January 2016 (supplement)
|These are regular editorials
produced alongside the corresponding issues on Nonviolent
[Return to related issue of Nonviolence News]
So, as part of the peace process, and as part of respecting everyone, what are we obliged to do? Who are we obliged to be? We ask this question in the context of the unionist and loyalist furore over the Lord Mayor of Belfast, Niall Ó Donnghaile, refusing to present a youth award to a member of a British Army cadet force.
The first obligation we have is to be ourselves, and for others to be themselves. Part of this is that we need to be honest and not pretend we are happy with situations when we are not. In order for us to be ourselves and others to be themselves, this means also understanding why others choose to be, or simply are, as they are. This does not mean that we necessarily agree with why they are as they are but it does mean we understand, or try hard to understand, the reasons why. By this criterion, loyalists are quite right to protest about the example above but it is also clear that they do not understand why the Lord Mayor did as he did. They have a right to disagree with his choice; they are wrong to not try to understand why he refused to present the award.
A second obligation is to try not to give offence to others, and to take their susceptibilities into account. Regarding this criterion, the situation was badly handled by the Mayor and his advisors as this situation should have been dealt with at an earlier stage, rather than at the event itself. If a ceremony like this goes wrong then it is probably bound to cause offence. The Mayor said he was only told at the last moment that an award was to be presented to a cadet force member. These awards have been taking place at the Belfast City Hall for twenty years.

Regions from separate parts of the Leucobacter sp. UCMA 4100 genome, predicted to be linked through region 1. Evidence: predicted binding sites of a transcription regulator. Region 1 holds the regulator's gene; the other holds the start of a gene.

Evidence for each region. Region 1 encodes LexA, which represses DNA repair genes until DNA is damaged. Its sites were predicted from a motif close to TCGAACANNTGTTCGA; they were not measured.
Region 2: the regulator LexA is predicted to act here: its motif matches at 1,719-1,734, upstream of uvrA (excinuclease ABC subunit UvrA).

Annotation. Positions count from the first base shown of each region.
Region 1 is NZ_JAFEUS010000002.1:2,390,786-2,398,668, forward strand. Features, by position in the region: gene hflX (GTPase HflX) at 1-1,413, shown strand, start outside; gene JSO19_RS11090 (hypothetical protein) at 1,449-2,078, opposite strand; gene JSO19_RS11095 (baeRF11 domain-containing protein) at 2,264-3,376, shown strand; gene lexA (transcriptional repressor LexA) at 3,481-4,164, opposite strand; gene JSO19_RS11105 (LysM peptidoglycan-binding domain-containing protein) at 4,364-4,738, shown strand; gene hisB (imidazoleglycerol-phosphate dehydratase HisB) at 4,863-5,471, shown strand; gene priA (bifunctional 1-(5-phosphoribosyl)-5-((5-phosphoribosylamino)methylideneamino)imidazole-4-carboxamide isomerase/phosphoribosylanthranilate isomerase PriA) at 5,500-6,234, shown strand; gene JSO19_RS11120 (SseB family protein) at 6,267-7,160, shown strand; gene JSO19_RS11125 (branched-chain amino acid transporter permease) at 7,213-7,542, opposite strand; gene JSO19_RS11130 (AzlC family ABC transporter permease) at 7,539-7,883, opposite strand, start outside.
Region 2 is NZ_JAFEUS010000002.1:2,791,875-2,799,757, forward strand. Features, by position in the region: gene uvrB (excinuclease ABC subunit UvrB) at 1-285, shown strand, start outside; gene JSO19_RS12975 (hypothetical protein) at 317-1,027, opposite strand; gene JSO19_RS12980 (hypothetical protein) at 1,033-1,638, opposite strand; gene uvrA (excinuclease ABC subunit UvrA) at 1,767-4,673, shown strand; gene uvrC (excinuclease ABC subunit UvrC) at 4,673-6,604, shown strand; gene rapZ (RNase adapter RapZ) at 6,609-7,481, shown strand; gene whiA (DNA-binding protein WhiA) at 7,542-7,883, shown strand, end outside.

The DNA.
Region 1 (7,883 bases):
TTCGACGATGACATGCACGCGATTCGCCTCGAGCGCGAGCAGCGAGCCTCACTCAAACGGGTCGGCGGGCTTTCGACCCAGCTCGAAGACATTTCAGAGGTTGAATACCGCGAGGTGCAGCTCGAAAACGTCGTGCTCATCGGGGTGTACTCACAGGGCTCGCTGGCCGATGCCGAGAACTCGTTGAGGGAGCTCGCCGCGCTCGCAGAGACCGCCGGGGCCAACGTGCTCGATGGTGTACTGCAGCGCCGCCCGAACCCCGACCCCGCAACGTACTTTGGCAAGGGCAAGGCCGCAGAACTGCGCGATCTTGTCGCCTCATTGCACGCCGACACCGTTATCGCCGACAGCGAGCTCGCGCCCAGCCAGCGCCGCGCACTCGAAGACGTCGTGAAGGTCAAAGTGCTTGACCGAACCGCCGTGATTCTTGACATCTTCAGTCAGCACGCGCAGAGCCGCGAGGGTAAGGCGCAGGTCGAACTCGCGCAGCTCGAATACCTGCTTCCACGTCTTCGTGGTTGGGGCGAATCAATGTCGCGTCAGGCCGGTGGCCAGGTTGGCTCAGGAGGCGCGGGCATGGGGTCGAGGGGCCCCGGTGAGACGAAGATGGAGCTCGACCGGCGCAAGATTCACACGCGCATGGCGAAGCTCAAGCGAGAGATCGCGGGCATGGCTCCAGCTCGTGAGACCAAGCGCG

One of the ironies of the peace process is the normalisation of violence in Northern Ireland where it comes to the British Army and its institutions. There has only been disarmament in Northern Ireland by the paramilitaries (and not all of them) and the withdrawal of British army forces who were present because of the conflict. The supposedly ‘normal’ British army presence in Northern Ireland continues both through the adult British Army at barracks and the Cadet Forces which inculcate British military values in schools (Protestant only) and Queen’s University, as well as there being more active army recruiting than during the Troubles. But not only do the army cadet forces inculcate British military values, they are primarily there as a means of leading young people to choose a career in the British army. And the British army is the military wing of the British state which has inculcated chaos and death on a massive scale in Iraq and Afghanistan, to name two recent examples. For anyone with values which includes peace and nonviolence to encourage or condone the institutions of the British Army or associated with the British Army is to support a violent approach to life and to the world.